If president Obama had a Joseph Bailey to advise him, he could make tweaks to actually stimulate businesses to hire. He would decrease regulation, drop taxes and make transactions for small business and manufacturers more fluid.

But president Obama decided instead that his statist agenda was the way to go and convinced democrats that his tinkering with the business cycle and allocation of stimulus money would mean a better economy come election day, just in time to keep them in office, and they believed it, the more fool them.

Will the president change course after the election? I don’t think think so, he doesn’t have a Joe Bailey and he wouldn’t listen to one if he had. The republican party will have to do it for him, if they are willing that is.

Over at Ace’s place the Purple Avenger is comparing the situation in November to Trafalgar:

The Democrats are much like the French and Spanish, their tactics are predictable as the tides, and old as Methuselah. Their responses to attacks are scripted and rote, its the same responses you would have heard 30 years ago.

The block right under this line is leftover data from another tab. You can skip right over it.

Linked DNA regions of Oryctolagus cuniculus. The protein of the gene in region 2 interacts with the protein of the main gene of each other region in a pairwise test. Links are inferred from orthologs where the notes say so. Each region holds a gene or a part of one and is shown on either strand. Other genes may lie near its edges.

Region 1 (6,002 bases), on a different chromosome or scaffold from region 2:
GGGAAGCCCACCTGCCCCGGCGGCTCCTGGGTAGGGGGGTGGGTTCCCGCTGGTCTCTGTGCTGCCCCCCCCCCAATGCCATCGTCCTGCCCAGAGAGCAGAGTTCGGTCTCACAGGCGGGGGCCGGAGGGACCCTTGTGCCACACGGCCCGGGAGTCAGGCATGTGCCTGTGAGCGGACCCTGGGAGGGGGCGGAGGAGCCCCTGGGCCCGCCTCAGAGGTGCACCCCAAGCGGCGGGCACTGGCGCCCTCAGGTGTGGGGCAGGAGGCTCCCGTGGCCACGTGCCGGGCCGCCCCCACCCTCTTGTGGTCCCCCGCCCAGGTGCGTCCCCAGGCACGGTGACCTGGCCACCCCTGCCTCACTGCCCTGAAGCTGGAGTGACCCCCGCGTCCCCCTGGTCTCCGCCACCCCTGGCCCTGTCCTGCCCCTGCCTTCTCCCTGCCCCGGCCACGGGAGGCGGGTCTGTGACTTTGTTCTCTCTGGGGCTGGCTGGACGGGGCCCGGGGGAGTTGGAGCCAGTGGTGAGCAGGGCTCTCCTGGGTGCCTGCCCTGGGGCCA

This is actually a pet peeve of mine, Whenever I hear about the brilliance of Nelson at Trafalgar I’m reminded of what American hero Steven Decatur said about the British at Trafalgar:

The French should have never lost at Trafalgar if their gunnery was what it should have been.

The British tried such tactics against Thomas MacDonough at Plattsburg on Sept 11th 1814 and it remains one of the most significant American victories that for some reason is never remembered.

More correct an analogy is Sayler’s Creek. The Democrats have been under siege (ala Petersburg) defending unpopular policies that republicans have been nailing them on, first slowly then finally breaking through their flanks on both left and right. They are fleeing this president in the same way as the Confederates were fleeing Grant. This Mosque is one issue that the President has decided to stop and fight on as did the Confederates at Sayler’s Creek. Sheridan had the right answer saying: “Go Right through them, they are demoralized as hell.”

The majority of the people who have been arguing restraint the loudest are those who wish republican gains to be the smallest.

This is what is needed to win the battle, later today I’ll talk about winning the war.